This research is being done to find out if brain stimulation combined with a rehabilitation therapy improves arm weakness as a result of having a stroke. The stimulation technique is called transcranial direct current stimulation (tDCS). The treatment uses direct electrical currents to stimulate specific parts of the brain. The rehabilitation therapy is called "modified Constraint Induced Movement Therapy" (mCIMT). During this rehabilitation therapy study participants will wear a mitt on the hand of the arm that was not affected by their stroke. It is designed to restrain the use of the unaffected arm, while performing therapy with impaired one.
It is not known if brain stimulation combined with rehabilitation therapy will improve arm weakness. Study participants will receive rehabilitation therapy while on this study. Study participants may or may not receive the brain stimulation therapy.
This study is to determine which stroke patients will develop moderate-to-severe limb tightness (spasticity) or limb weakness 90 days after a stroke.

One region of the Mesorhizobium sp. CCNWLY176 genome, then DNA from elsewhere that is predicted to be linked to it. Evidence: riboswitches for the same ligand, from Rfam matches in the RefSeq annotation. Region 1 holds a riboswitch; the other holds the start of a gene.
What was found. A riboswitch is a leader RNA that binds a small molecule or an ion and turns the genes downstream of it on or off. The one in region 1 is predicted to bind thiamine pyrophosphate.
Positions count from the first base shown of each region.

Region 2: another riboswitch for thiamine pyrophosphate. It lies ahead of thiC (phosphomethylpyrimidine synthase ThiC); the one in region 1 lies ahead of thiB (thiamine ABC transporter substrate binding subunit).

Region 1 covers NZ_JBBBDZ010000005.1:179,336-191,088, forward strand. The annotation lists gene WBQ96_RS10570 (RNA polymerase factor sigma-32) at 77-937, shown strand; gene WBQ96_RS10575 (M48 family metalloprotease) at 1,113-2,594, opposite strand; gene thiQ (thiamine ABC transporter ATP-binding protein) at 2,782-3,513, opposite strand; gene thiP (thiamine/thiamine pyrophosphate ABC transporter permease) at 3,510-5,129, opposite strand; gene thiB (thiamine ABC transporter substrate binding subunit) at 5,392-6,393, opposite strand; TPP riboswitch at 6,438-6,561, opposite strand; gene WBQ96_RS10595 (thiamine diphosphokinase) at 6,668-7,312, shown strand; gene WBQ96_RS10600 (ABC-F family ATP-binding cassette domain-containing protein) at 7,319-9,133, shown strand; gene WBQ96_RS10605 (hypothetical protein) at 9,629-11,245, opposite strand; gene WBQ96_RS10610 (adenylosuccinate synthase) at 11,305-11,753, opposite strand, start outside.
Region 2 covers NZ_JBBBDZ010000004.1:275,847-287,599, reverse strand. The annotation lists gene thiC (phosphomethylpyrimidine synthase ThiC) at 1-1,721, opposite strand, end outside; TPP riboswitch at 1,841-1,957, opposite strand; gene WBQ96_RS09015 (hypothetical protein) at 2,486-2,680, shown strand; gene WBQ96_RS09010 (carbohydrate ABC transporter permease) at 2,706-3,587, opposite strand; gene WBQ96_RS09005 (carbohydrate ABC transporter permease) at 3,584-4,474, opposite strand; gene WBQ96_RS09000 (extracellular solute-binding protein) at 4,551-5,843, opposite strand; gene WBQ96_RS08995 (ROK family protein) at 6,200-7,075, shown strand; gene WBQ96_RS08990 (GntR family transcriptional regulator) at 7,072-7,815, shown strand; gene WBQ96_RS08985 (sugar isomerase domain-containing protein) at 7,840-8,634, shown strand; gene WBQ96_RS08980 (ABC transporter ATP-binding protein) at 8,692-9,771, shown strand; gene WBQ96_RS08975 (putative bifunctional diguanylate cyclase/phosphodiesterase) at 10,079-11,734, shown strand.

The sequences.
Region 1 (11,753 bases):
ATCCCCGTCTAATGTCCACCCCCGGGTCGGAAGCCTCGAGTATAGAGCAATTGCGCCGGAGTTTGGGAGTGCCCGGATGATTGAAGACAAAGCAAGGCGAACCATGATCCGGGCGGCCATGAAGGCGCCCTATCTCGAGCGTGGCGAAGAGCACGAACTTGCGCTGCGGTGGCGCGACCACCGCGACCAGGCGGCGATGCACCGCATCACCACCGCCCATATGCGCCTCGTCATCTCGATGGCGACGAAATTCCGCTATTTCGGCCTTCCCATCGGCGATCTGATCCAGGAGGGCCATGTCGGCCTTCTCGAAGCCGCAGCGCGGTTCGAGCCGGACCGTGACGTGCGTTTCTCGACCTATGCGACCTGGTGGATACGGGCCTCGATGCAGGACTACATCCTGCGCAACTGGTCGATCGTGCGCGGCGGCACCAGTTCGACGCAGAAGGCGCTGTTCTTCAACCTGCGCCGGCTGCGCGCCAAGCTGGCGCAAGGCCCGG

Inpatients at Medical University of South Carolina, 21 years old or older, with first-ever stroke with limb tightness or weakness on one side can participate.
This study has 3 visits in 90 days.
The data from this study will then be combined with existing data to develop a simple bedside assessment for post-stroke limb spasticity 90 days post-stroke.
In this study, we plan to record electric fields (EF) in the brain while transcranial direct current stimulation (tDCS) is applied through the scalp. We will include patients who are scheduled to undergo deep brain stimulation (DBS) procedure to participate in the study, after explaining the procedures, answering any questions and receiving informed consent. The study might prolong the duration of the DBS procedure by a few minutes because of the time taken to apply tDCS. However, no other deviations from standard DBS procedures will be made. That is, no additional DBS electrode penetrations will be performed for research purposes - we will record from DBS electrodes that are being inserted exclusively as a part of clinical care.
During the acute stroke phase, physicians are frequently asked by patients and or their family members about their recovery potential and functional outcome at 3 months. It is of critical importance for clinicians to predict motor outcome from the acute phase. Being able to make outcome predictions in the acute phase allows clinicians to triage patients for the most appropriate rehabilitation and provides the patient and the patient's caregivers with a reasonable expectation of functional recovery. This study aim to predict motor outcomes at 3 months post-stroke using mutliple measures including neuroimaging, genetic and behavioral measures collected during the acute phase.